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November 28, 2009

Clouded Thinking

"Cloud Computing" is supposedly the next big thing in computing. "Everybody is looking to develop a cloud strategy", blah, blah.

It's ninety-five percent hype. That's the nicest thing I have to say about it.

Don't get me wrong, there are things that the cloud is very good at. One is backup strategies - provided attention is paid to encryption, compression, bandwidth and ToS and provided it isn't your only backup strategy. Also, it is very good for peak scaling of compute needs, so that you don't need to expand your own infrastructure investment for peak loads. Again, you need to pay attention to security, load balancing, and what the cloud vendor will host.

But if you brag to me that your entire development, intranet and application service will be done "in the cloud", I will try to politely lie and deny any knowledge of the area, because you are an idiot to bet your entire business and intellectual property on someone else's hardware, network, security and terms of service, especially if you are only going with a single vendor. If they decide they are tired of the cloud, you are finished, in an instant if they decide to just turn it off, and with no recourse if the lawyers who wrote their ToS are any good. I could not in good conscience help you waste your investors money that way. If I'm not in a good mood, I'll laugh at you.

To me, cloud computing is a fancy name for hosting. You put data, applications or whatnot on some else's network and hardware, usually on virtual machines. You don't have to deal with the network configuration issues, but it's much like having a remote data center, just not as expensive. I can see why it is so attractive to the "something for nothing" beancounter types, who don't really get the real business risks.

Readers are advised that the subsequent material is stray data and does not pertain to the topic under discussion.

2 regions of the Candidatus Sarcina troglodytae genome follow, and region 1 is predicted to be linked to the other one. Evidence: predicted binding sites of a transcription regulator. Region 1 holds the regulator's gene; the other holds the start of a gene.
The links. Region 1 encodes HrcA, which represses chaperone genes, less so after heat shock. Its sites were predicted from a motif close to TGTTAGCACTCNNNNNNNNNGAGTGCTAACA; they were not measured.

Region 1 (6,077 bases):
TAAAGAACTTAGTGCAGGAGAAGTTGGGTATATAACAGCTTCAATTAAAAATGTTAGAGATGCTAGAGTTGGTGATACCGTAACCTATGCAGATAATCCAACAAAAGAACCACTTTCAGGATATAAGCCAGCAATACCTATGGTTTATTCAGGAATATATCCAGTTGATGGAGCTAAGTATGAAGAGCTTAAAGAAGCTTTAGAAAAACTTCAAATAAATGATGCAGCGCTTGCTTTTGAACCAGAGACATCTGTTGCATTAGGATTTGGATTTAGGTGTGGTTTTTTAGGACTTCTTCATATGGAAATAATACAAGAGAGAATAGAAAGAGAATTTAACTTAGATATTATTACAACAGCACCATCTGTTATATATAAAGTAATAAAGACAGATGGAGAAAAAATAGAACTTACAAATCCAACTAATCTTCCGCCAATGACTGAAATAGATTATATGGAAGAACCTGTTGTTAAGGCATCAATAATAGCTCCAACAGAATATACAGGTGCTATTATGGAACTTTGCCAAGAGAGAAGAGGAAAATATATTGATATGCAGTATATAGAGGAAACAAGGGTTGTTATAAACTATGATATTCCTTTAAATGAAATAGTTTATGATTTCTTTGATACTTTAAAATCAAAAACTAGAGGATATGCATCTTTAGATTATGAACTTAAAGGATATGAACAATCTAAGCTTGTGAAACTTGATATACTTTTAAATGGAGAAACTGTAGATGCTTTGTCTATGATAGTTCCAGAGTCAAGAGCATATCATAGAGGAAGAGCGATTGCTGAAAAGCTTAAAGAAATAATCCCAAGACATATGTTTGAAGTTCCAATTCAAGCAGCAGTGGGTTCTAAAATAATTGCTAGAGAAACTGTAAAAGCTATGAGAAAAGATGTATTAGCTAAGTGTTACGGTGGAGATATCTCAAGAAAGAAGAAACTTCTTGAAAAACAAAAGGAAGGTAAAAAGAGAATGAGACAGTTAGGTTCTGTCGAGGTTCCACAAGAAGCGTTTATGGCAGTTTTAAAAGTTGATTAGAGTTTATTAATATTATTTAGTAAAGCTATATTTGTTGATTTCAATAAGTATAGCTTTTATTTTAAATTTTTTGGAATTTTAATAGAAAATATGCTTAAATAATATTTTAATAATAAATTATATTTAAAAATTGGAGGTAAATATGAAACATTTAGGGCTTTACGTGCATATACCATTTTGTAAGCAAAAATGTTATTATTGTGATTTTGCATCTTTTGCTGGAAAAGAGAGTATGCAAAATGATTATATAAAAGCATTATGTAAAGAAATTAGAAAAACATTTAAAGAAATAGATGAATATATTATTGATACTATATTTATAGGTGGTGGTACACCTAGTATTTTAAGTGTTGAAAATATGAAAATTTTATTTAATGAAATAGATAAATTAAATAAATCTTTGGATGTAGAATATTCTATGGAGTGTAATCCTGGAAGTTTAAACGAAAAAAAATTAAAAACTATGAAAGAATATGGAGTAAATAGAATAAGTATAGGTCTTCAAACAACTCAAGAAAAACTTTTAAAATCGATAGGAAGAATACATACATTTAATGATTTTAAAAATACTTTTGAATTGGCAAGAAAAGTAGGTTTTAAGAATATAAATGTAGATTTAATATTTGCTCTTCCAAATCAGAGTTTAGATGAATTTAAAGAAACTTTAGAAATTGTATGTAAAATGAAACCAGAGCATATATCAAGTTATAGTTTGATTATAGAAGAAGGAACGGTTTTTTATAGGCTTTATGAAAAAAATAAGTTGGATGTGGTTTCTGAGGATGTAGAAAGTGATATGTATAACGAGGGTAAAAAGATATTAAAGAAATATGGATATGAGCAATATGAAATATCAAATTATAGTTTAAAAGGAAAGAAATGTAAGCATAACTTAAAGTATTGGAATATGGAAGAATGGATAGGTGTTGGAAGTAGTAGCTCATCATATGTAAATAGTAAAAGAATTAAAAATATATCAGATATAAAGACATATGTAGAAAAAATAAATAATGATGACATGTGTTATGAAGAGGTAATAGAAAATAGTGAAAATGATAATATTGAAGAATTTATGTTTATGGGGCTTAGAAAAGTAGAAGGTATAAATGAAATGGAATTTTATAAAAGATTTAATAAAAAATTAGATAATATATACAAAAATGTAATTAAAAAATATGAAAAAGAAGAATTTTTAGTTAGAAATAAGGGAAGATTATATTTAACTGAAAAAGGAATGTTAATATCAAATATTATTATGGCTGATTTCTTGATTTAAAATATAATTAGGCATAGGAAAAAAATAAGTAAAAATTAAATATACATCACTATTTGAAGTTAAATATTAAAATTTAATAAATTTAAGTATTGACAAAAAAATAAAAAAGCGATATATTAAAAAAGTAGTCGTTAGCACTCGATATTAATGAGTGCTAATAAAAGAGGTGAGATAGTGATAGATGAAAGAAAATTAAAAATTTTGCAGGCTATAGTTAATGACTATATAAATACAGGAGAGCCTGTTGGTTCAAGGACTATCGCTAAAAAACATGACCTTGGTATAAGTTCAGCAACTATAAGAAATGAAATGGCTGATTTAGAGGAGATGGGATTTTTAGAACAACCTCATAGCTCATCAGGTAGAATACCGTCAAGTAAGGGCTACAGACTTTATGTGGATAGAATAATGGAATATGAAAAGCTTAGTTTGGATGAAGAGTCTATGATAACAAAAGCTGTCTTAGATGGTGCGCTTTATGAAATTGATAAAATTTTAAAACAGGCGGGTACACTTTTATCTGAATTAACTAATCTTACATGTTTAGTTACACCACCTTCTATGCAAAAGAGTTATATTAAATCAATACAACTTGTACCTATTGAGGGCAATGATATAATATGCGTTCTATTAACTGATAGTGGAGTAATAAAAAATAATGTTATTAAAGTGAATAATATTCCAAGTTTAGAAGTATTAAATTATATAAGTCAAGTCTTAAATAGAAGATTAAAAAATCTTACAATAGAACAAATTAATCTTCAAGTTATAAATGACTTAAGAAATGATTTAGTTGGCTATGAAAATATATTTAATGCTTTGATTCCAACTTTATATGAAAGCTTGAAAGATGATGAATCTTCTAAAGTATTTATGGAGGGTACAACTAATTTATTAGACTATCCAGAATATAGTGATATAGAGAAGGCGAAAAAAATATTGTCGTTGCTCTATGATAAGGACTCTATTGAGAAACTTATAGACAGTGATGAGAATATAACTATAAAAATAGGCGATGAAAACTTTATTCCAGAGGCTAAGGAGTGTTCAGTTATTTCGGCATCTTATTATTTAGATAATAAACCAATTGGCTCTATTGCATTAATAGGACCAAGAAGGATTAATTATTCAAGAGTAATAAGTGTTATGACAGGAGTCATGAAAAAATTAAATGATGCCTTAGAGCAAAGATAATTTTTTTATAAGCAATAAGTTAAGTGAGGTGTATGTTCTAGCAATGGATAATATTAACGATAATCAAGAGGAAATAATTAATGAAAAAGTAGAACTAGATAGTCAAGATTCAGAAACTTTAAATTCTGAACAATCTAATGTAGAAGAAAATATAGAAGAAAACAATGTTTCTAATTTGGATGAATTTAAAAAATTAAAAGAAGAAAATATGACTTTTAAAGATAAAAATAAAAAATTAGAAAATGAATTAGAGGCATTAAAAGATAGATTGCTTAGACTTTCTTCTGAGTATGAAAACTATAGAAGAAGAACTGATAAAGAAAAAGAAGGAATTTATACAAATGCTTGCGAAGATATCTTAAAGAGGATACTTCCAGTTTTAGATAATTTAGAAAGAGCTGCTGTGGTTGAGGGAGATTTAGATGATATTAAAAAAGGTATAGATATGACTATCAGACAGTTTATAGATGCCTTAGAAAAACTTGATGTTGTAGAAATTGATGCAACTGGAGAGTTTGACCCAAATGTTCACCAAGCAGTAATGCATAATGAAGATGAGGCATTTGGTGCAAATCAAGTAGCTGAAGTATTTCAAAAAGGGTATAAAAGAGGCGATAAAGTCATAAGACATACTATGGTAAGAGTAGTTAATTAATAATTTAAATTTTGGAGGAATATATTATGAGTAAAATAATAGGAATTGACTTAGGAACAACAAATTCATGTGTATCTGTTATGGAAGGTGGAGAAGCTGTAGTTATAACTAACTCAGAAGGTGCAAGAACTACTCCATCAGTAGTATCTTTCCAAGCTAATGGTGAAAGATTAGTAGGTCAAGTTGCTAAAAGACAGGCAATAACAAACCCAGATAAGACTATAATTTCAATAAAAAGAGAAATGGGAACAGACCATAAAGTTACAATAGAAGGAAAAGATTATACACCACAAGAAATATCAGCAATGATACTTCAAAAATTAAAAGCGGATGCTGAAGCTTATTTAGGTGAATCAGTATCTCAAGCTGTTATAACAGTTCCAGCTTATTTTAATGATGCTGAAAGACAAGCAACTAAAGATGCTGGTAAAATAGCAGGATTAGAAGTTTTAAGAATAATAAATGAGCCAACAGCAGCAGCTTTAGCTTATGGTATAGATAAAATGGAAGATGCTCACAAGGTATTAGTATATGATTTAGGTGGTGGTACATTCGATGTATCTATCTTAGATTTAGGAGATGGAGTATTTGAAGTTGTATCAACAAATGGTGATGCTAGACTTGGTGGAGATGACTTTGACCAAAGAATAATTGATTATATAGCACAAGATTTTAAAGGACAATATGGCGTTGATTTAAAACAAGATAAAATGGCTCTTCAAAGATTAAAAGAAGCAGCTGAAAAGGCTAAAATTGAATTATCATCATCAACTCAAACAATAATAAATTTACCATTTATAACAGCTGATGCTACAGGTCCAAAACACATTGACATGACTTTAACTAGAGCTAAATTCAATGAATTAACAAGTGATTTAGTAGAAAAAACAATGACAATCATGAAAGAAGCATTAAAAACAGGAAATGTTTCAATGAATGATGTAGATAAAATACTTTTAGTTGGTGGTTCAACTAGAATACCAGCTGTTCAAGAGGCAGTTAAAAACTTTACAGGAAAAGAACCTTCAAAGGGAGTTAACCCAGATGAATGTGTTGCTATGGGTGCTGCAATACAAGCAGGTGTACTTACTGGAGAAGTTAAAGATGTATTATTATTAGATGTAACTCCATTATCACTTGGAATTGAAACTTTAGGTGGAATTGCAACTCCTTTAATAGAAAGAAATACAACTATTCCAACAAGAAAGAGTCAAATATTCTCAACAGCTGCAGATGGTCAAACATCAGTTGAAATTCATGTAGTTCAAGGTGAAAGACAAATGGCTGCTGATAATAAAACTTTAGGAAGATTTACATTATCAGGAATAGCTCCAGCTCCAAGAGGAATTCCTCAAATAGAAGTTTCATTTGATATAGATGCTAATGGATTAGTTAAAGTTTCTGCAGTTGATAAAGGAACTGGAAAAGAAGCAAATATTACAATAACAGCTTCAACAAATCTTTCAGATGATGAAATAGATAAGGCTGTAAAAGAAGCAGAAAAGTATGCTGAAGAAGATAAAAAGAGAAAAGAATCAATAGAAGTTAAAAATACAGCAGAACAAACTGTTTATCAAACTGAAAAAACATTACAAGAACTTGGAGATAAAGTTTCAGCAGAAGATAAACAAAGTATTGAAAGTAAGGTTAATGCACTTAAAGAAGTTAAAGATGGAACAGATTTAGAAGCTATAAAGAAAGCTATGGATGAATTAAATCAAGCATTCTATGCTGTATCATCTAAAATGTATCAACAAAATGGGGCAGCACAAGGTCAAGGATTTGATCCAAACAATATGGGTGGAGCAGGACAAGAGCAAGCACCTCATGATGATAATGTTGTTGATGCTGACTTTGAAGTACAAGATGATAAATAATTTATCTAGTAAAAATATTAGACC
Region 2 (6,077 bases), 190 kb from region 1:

Take Amazon's EC2 & S3 (part of their AWS group). Amazon is a big, stable and well established company. I know, I used to work for a subsidiary of theirs. EC2 lets you rent a virtual machine. This is great for expansion and service peak scaling. S3 is storage maintained by someone else. Very nice and stable. If I wanted to use either of these type of cloud services, I would go with AWS.

BUT, if they needed the hardware and network capacity to serve their core business of selling stuff, and couldn't bring additional capacity online any other way, guess who would get the short end of the stick? Yep, the cloud. They do their best to plan for both, but natural disasters happen, and data centers go down. So don't have your entire business in the damn cloud!

Then there are the cloud service startups. Maybe they would be one of several cloud vendors that I would work with, but not the only one. If their entire business model is selling an over-hyped service, stay away. They will be another dot bomb.

If you need remote network locations on the startup trail, find an ordinary hosting company that offers virtual machines. Find two of them, at separate data centers. Your terms of service may well be better than cloud services.

Have a server in your own shop that is running virtualization software, and have a person who knows how to work with it. Do your development builds on this machine. Keep all of your development in house, not in the cloud, or on the web. Yes, back up off site, but encrypt it, or take the physical media off site. Protect your intellectual property.

Essentially, you should focus on your business service/application, not the infrastructure by which it is delivered. If they say "We're developing for The Cloud", their emphasis is in the wrong place - the Cloud infrastructure. If they say "We're developing 3-D CAD for web users", you know their focus is on the CAD software and the web UI.

So, go ahead, hire me as a sysadmin. But don't ask me to set up an entire company in the cloud - I couldn't ethically do it. I won't help you load a gun against your own company.

Posted by ljl at 3:5 PM | Comments ()